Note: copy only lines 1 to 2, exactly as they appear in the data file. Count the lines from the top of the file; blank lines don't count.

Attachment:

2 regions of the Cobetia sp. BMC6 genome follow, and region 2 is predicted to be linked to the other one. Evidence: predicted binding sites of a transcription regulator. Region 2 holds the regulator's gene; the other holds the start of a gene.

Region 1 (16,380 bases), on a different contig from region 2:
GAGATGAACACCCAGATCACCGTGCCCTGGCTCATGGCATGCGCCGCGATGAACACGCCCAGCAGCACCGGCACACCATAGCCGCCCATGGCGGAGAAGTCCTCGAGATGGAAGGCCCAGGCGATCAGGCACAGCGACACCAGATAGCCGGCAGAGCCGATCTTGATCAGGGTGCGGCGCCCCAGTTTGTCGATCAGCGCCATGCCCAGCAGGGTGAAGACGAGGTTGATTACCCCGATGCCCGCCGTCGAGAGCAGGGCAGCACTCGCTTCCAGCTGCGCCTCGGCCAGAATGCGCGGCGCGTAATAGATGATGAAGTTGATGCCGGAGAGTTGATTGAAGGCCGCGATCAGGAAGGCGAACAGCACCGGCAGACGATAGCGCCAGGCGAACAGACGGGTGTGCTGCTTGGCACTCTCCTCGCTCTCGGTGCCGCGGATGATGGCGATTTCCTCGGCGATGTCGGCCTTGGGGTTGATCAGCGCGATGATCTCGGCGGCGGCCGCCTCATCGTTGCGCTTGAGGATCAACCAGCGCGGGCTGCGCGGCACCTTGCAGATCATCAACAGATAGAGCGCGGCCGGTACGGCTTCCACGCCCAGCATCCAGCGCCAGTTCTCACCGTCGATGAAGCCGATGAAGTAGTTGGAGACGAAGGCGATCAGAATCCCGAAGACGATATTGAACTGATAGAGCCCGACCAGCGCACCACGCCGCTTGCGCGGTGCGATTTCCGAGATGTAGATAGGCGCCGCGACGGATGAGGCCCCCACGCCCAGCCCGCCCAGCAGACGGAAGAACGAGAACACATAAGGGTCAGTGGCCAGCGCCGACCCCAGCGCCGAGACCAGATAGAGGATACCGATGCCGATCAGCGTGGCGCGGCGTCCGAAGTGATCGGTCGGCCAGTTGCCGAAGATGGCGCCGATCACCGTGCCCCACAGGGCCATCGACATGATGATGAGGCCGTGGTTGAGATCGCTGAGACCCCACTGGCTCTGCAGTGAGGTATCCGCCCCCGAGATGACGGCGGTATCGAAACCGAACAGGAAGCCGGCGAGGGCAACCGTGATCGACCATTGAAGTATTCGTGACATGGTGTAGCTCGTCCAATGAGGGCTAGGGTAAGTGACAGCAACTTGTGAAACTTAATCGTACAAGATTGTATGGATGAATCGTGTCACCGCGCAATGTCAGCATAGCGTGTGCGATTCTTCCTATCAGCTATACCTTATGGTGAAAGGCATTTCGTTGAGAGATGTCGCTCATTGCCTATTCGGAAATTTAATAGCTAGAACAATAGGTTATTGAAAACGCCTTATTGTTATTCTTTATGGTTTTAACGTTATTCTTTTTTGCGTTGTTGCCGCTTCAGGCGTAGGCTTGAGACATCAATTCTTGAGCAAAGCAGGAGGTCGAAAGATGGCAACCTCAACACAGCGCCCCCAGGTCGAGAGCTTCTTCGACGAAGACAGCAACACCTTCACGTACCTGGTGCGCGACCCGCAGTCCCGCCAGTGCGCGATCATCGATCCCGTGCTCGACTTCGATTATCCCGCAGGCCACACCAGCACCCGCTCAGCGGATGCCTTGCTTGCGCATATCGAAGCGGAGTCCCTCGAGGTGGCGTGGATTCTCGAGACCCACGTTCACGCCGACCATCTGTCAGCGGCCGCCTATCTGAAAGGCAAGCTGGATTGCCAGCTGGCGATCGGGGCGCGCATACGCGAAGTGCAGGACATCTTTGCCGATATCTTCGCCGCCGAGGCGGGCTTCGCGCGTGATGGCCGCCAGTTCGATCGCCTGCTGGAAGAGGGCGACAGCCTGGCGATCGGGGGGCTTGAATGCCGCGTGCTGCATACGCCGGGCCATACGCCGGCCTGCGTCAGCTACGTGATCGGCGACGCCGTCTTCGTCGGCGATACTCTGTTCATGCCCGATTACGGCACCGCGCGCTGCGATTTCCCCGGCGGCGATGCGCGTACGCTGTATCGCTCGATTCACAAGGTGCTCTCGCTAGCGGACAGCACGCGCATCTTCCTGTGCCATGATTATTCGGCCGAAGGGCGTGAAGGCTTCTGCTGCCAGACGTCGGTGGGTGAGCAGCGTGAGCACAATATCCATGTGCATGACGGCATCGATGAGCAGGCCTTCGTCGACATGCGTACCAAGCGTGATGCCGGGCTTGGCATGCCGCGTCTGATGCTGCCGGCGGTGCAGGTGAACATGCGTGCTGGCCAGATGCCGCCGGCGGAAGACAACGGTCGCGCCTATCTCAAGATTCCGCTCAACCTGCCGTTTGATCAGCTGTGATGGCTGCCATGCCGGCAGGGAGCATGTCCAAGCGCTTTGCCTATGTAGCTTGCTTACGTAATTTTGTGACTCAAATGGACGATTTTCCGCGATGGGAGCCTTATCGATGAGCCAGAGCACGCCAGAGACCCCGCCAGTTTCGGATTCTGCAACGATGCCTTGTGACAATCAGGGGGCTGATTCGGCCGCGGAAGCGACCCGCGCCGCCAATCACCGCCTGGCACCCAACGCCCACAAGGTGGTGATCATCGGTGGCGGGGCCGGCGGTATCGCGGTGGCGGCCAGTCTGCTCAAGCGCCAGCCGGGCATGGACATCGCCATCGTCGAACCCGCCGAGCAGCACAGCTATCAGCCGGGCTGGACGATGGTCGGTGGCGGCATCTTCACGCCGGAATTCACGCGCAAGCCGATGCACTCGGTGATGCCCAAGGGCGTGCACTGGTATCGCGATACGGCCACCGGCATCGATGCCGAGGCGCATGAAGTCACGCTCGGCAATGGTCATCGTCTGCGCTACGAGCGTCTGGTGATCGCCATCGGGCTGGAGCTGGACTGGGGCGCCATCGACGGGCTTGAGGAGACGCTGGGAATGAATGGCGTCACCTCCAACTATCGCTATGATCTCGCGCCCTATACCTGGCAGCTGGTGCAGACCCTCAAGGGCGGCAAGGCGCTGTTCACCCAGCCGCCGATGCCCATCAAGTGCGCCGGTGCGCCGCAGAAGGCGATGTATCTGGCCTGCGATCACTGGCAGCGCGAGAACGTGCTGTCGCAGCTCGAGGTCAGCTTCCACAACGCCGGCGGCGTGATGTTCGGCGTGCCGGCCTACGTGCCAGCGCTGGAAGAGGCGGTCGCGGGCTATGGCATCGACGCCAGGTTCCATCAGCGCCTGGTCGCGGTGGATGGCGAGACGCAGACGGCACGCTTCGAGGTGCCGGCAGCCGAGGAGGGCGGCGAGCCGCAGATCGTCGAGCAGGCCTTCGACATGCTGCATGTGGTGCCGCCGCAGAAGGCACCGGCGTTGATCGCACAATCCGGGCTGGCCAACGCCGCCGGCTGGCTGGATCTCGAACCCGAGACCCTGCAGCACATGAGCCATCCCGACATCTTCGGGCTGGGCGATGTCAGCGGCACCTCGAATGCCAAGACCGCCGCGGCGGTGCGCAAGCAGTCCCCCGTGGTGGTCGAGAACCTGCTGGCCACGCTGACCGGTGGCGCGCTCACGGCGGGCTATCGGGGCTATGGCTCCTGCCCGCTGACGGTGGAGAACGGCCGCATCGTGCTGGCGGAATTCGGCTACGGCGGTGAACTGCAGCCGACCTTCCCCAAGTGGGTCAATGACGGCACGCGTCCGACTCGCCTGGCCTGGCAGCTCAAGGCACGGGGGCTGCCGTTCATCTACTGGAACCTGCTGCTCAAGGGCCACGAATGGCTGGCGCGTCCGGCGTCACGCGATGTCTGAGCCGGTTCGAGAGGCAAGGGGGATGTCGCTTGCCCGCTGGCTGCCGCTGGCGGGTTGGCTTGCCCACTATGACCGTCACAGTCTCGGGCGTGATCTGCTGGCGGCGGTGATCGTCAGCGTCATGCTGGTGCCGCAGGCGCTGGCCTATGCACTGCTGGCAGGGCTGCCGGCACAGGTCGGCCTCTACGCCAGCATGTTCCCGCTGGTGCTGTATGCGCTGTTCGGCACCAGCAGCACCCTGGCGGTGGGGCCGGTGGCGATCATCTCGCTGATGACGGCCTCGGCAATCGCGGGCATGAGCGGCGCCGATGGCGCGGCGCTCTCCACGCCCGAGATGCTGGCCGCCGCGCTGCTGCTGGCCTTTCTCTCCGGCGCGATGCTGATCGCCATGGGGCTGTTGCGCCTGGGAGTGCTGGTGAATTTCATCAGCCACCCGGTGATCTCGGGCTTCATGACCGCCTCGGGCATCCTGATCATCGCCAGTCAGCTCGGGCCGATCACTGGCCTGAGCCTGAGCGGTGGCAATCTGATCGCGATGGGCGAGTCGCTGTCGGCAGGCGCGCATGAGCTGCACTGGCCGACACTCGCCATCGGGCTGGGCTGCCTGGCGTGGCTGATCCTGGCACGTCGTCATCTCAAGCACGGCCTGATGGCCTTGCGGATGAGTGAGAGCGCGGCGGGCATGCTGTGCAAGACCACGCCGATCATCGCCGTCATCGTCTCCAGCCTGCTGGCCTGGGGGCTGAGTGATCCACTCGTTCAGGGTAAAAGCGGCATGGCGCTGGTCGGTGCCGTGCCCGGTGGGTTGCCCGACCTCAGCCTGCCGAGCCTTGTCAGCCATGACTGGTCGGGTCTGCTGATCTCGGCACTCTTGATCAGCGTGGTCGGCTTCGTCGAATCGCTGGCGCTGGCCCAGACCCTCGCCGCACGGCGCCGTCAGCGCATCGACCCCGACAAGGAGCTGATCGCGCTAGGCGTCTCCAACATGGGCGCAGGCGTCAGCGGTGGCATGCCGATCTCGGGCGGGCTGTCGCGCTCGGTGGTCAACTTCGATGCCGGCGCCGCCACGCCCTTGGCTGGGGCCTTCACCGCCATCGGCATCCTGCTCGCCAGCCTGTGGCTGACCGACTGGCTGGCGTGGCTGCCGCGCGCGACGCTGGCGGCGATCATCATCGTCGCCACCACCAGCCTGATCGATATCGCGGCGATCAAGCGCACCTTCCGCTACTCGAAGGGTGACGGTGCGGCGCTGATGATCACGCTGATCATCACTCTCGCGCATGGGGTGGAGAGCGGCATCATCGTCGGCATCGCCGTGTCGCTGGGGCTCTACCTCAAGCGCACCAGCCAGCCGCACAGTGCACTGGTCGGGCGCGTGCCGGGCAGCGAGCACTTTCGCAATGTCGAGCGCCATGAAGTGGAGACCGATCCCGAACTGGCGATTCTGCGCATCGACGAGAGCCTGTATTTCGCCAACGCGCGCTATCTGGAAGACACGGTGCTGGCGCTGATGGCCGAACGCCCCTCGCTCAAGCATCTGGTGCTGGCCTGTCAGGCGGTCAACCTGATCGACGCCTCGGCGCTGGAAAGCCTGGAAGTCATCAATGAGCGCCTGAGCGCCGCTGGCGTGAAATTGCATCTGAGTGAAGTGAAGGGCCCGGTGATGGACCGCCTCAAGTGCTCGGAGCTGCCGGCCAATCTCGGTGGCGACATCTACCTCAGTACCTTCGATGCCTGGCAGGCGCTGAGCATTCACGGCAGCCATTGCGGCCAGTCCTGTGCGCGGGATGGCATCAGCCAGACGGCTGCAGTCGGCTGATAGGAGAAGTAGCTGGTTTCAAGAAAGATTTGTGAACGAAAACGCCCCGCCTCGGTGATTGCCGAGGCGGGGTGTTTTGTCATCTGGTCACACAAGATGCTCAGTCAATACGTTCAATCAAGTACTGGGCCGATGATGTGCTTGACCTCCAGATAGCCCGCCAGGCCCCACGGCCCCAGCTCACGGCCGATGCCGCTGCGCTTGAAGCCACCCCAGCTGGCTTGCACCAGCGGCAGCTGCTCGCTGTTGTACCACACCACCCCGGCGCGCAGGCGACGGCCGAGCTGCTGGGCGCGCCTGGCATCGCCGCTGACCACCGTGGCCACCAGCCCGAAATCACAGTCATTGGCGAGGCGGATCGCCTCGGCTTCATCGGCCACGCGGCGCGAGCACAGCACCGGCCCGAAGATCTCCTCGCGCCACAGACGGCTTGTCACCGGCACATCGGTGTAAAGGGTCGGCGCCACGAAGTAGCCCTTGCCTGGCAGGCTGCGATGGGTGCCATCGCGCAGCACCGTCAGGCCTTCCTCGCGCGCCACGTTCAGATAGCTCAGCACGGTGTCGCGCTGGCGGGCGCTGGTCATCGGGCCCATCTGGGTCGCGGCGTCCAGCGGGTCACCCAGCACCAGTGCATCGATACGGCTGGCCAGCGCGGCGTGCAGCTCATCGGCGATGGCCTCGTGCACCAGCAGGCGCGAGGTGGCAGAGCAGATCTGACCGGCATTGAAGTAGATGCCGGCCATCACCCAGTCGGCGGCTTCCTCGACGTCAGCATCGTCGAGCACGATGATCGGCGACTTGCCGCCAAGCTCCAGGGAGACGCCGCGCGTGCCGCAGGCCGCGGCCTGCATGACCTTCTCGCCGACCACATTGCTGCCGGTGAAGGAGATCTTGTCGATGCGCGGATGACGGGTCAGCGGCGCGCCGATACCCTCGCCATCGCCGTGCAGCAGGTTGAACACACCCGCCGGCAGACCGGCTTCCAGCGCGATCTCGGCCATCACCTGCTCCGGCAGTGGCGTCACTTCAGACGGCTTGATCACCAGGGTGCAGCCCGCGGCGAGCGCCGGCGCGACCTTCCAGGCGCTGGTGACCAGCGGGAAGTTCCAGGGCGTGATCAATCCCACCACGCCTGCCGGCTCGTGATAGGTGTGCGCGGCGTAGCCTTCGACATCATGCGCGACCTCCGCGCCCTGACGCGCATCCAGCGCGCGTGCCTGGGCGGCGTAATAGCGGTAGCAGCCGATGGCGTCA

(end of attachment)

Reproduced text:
2 regions of the Cobetia sp. BMC6 genome follow, and region 2 is predicted to be linked to the other one. Evidence: predicted binding sites of a transcription regulator. Region 2 holds the regulator's gene; the other holds the start of a gene.

Region 1 (16,380 bases), on a different contig from region 2: